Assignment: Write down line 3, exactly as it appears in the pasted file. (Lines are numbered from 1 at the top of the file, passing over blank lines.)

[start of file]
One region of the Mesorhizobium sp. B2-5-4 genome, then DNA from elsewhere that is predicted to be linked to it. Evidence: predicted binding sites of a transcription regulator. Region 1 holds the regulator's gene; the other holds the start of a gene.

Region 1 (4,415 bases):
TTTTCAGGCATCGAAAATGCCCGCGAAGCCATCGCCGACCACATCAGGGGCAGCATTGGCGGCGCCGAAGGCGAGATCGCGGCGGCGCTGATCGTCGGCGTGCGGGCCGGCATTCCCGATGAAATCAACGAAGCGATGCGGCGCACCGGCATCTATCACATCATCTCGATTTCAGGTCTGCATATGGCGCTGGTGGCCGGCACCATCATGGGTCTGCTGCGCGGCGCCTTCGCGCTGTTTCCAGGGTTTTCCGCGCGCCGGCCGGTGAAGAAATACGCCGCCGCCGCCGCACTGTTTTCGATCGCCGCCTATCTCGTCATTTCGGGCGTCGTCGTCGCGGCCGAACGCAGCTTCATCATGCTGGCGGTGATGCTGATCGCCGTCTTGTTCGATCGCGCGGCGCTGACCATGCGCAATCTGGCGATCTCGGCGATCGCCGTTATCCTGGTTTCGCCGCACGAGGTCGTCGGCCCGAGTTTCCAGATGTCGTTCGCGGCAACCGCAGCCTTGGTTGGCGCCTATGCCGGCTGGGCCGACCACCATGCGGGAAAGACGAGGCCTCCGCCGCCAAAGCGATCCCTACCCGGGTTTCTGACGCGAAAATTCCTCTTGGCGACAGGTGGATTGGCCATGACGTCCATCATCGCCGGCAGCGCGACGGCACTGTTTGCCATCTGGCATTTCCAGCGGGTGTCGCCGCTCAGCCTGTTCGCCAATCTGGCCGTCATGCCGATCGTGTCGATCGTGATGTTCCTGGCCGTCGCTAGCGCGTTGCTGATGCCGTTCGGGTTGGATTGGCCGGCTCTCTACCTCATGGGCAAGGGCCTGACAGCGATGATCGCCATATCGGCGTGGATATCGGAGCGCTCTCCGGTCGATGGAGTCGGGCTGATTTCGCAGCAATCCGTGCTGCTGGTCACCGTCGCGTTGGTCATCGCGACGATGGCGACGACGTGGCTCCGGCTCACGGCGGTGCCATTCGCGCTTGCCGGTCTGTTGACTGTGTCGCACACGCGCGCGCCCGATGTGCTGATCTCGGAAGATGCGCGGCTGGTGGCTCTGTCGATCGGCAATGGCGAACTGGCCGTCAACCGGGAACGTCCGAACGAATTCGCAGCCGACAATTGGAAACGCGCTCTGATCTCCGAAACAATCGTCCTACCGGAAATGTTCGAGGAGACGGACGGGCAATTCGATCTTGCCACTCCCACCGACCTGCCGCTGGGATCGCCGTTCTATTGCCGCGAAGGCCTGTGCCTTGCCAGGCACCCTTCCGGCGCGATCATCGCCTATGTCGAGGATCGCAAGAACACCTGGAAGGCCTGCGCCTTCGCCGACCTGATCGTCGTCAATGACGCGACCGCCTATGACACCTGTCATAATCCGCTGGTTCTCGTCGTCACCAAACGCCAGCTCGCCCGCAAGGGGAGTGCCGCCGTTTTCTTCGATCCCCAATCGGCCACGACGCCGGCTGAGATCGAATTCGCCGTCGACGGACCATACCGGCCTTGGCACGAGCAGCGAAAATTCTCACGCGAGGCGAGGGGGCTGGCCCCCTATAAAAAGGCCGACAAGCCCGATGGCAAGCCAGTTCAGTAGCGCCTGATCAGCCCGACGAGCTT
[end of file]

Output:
TTTTCAGGCATCGAAAATGCCCGCGAAGCCATCGCCGACCACATCAGGGGCAGCATTGGCGGCGCCGAAGGCGAGATCGCGGCGGCGCTGATCGTCGGCGTGCGGGCCGGCATTCCCGATGAAATCAACGAAGCGATGCGGCGCACCGGCATCTATCACATCATCTCGATTTCAGGTCTGCATATGGCGCTGGTGGCCGGCACCATCATGGGTCTGCTGCGCGGCGCCTTCGCGCTGTTTCCAGGGTTTTCCGCGCGCCGGCCGGTGAAGAAATACGCCGCCGCCGCCGCACTGTTTTCGATCGCCGCCTATCTCGTCATTTCGGGCGTCGTCGTCGCGGCCGAACGCAGCTTCATCATGCTGGCGGTGATGCTGATCGCCGTCTTGTTCGATCGCGCGGCGCTGACCATGCGCAATCTGGCGATCTCGGCGATCGCCGTTATCCTGGTTTCGCCGCACGAGGTCGTCGGCCCGAGTTTCCAGATGTCGTTCGCGGCAACCGCAGCCTTGGTTGGCGCCTATGCCGGCTGGGCCGACCACCATGCGGGAAAGACGAGGCCTCCGCCGCCAAAGCGATCCCTACCCGGGTTTCTGACGCGAAAATTCCTCTTGGCGACAGGTGGATTGGCCATGACGTCCATCATCGCCGGCAGCGCGACGGCACTGTTTGCCATCTGGCATTTCCAGCGGGTGTCGCCGCTCAGCCTGTTCGCCAATCTGGCCGTCATGCCGATCGTGTCGATCGTGATGTTCCTGGCCGTCGCTAGCGCGTTGCTGATGCCGTTCGGGTTGGATTGGCCGGCTCTCTACCTCATGGGCAAGGGCCTGACAGCGATGATCGCCATATCGGCGTGGATATCGGAGCGCTCTCCGGTCGATGGAGTCGGGCTGATTTCGCAGCAATCCGTGCTGCTGGTCACCGTCGCGTTGGTCATCGCGACGATGGCGACGACGTGGCTCCGGCTCACGGCGGTGCCATTCGCGCTTGCCGGTCTGTTGACTGTGTCGCACACGCGCGCGCCCGATGTGCTGATCTCGGAAGATGCGCGGCTGGTGGCTCTGTCGATCGGCAATGGCGAACTGGCCGTCAACCGGGAACGTCCGAACGAATTCGCAGCCGACAATTGGAAACGCGCTCTGATCTCCGAAACAATCGTCCTACCGGAAATGTTCGAGGAGACGGACGGGCAATTCGATCTTGCCACTCCCACCGACCTGCCGCTGGGATCGCCGTTCTATTGCCGCGAAGGCCTGTGCCTTGCCAGGCACCCTTCCGGCGCGATCATCGCCTATGTCGAGGATCGCAAGAACACCTGGAAGGCCTGCGCCTTCGCCGACCTGATCGTCGTCAATGACGCGACCGCCTATGACACCTGTCATAATCCGCTGGTTCTCGTCGTCACCAAACGCCAGCTCGCCCGCAAGGGGAGTGCCGCCGTTTTCTTCGATCCCCAATCGGCCACGACGCCGGCTGAGATCGAATTCGCCGTCGACGGACCATACCGGCCTTGGCACGAGCAGCGAAAATTCTCACGCGAGGCGAGGGGGCTGGCCCCCTATAAAAAGGCCGACAAGCCCGATGGCAAGCCAGTTCAGTAGCGCCTGATCAGCCCGACGAGCTT